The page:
Tattoo: Life is what you make it

By Anonymous, in 'English to Latin Translation', Aug 22, 2008.

  1. Anonymous Guest

    Hi, if you guys could help me with the following two phrases i wanted translated into latin correctly i'd really appreciate it ;) I wanted:

    1. Life is what you make it

    2. Everything happens for a reason

    I am looking into getting one of them as a tattoo and used to learn latin at school but have totally forgotten everything!

    Thanks so much in advance :mrgreen:
  2. Interficio Civis Illustris

    • Civis Illustris
    Virginia, USA
    My quick attempt on #2:

    2. Omnia Causae Accidit*

    *My natural thought is to go with accidunt but it seems wrong here.. Not sure..
  3. Bitmap Civis Illustris

    • Civis Illustris
    Cygnea, Gena
    The general proverb for "Everything happens for a reason" is
    Nihil fit sine causa
    In my humble opinion, that's the best translation anyway.

    You should use accidunt here, Interficio.
    However, using causa in the dative here doesn't make much sense since "reason" is not a beneficial object in this sentence. The implication is "everything happens because of some reason". I suppose you could use an ablative (like de aliqua causa), but as I said I'd stick with the general proverb above.
  4. QMF Civis Illustris

    • Civis Illustris
    Virginia, US
    It should be accidunt there, Interficio. The reason the English verb is singular is because "everything" is essentially "each of every thing", which is a singular subject, if that makes sense. Whereas in Latin omnia is "all things", which is a plural subject.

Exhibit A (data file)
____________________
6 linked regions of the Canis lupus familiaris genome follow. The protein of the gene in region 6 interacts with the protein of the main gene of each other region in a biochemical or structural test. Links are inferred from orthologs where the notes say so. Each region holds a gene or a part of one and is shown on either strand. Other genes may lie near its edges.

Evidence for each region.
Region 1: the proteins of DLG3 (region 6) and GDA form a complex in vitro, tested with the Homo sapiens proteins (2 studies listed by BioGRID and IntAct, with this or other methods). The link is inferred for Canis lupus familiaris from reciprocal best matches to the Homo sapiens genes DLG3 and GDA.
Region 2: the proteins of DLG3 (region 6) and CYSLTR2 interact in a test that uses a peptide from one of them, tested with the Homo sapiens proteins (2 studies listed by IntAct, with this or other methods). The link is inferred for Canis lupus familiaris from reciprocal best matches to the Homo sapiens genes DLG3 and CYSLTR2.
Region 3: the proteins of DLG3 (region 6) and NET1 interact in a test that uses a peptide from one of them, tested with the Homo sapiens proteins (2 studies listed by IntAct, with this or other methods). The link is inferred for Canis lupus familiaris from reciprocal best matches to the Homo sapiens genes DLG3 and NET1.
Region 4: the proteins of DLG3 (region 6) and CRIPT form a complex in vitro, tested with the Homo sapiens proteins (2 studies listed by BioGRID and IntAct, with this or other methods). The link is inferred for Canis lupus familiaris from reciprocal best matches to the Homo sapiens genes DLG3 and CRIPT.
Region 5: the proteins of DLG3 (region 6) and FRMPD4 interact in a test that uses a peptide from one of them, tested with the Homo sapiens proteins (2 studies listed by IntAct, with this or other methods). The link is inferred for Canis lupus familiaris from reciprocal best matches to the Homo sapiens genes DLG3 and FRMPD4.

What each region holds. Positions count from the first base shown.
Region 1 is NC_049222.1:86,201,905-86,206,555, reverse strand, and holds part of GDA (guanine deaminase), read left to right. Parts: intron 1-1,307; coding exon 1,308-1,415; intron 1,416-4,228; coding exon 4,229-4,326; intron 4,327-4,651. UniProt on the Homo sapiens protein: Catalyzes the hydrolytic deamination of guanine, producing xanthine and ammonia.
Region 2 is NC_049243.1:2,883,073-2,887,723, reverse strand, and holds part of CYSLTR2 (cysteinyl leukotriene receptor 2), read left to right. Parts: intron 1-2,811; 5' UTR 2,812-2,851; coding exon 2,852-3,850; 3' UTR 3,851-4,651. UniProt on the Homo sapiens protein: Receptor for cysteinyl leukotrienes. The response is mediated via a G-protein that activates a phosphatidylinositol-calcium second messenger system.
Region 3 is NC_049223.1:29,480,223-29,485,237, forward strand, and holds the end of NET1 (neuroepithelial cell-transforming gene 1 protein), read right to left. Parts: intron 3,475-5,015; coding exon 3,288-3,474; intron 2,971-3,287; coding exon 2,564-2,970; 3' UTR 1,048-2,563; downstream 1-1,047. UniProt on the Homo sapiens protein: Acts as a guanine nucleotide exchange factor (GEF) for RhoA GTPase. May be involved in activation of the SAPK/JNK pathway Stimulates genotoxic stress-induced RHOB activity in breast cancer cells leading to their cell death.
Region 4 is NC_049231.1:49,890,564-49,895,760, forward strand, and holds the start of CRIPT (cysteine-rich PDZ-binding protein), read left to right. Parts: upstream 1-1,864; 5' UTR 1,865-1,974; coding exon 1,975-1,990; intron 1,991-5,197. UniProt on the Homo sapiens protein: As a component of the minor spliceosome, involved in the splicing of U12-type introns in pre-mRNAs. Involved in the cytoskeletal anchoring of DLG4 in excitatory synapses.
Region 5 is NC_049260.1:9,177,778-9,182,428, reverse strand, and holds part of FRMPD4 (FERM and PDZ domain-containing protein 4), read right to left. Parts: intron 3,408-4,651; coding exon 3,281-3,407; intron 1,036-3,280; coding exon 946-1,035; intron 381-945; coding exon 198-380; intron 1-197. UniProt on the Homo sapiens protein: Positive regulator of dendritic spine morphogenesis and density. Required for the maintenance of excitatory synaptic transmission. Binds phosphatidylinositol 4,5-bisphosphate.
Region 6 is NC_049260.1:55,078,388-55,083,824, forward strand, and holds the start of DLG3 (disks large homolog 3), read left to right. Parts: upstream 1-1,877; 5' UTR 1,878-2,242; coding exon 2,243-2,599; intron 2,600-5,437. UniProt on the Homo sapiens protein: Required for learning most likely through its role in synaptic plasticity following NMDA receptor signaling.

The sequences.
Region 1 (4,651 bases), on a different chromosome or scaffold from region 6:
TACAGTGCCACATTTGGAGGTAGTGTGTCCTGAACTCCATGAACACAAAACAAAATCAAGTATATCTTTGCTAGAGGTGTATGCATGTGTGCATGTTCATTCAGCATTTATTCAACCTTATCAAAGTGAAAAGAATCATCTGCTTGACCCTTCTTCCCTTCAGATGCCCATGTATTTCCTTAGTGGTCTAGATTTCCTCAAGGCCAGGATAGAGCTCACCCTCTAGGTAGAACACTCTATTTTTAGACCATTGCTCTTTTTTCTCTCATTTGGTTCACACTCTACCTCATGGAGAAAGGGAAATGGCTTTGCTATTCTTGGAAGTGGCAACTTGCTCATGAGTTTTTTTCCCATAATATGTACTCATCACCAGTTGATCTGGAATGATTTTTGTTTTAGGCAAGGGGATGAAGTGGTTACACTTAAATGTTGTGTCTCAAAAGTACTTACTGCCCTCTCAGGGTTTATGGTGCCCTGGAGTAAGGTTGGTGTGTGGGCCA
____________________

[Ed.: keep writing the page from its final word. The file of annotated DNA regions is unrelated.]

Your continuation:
It should also be causa, an ablative construction. Causa and gratia are commonly used in this way, usually without a preposition.

    I do like the proverb, although it is a negative statement instead of a positive one (it's literally "nothing happens without a reason", swazza).

    The first hard. Very hard. My off-hand and loose attempt is:
    vita fit vivente
    which roughly means "life is made by the one living [it]"
  5. Bitmap Civis Illustris

    • Civis Illustris
    Cygnea, Gena
    I know, but "for a reason" is quite idiomatic in English and is often expressed differently in other languages. German for example would prefer the "nothing without a reason" variation as well. So if we are already given this proverb from an original text, I don't see the need for inventing a new one.
  6. Anonymous Guest

    thanks so much for all your help guys! especially considering that they're tricky phrases!

    yeah, QMF, can see what you mean that it does sound kind of negative now and definitely don't want that though the general gist of it is right and i like it! i've got to think hard before i do anything permanent.

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